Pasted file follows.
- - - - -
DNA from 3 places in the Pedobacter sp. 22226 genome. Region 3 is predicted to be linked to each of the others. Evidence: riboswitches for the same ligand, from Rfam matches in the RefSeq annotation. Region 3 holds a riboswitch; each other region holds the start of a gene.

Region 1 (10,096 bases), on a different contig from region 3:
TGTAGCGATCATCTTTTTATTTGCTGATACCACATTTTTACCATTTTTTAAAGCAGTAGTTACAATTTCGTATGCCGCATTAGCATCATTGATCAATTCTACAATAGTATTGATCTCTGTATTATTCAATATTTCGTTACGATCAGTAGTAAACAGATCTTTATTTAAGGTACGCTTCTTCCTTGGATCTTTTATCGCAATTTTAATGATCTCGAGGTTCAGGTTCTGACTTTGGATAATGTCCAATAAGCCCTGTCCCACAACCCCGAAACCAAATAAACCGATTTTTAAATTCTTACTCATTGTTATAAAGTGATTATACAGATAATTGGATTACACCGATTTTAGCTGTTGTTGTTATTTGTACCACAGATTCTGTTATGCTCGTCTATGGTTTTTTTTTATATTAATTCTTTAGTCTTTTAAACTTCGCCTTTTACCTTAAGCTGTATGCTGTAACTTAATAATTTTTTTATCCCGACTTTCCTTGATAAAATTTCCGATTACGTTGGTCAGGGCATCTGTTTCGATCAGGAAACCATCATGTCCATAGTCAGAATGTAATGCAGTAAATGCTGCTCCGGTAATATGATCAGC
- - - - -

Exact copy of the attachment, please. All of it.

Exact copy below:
DNA from 3 places in the Pedobacter sp. 22226 genome. Region 3 is predicted to be linked to each of the others. Evidence: riboswitches for the same ligand, from Rfam matches in the RefSeq annotation. Region 3 holds a riboswitch; each other region holds the start of a gene.

Region 1 (10,096 bases), on a different contig from region 3:
TGTAGCGATCATCTTTTTATTTGCTGATACCACATTTTTACCATTTTTTAAAGCAGTAGTTACAATTTCGTATGCCGCATTAGCATCATTGATCAATTCTACAATAGTATTGATCTCTGTATTATTCAATATTTCGTTACGATCAGTAGTAAACAGATCTTTATTTAAGGTACGCTTCTTCCTTGGATCTTTTATCGCAATTTTAATGATCTCGAGGTTCAGGTTCTGACTTTGGATAATGTCCAATAAGCCCTGTCCCACAACCCCGAAACCAAATAAACCGATTTTTAAATTCTTACTCATTGTTATAAAGTGATTATACAGATAATTGGATTACACCGATTTTAGCTGTTGTTGTTATTTGTACCACAGATTCTGTTATGCTCGTCTATGGTTTTTTTTTATATTAATTCTTTAGTCTTTTAAACTTCGCCTTTTACCTTAAGCTGTATGCTGTAACTTAATAATTTTTTTATCCCGACTTTCCTTGATAAAATTTCCGATTACGTTGGTCAGGGCATCTGTTTCGATCAGGAAACCATCATGTCCATAGTCAGAATGTAATGCAGTAAATGCTGCTCCGGTAATATGATCAGC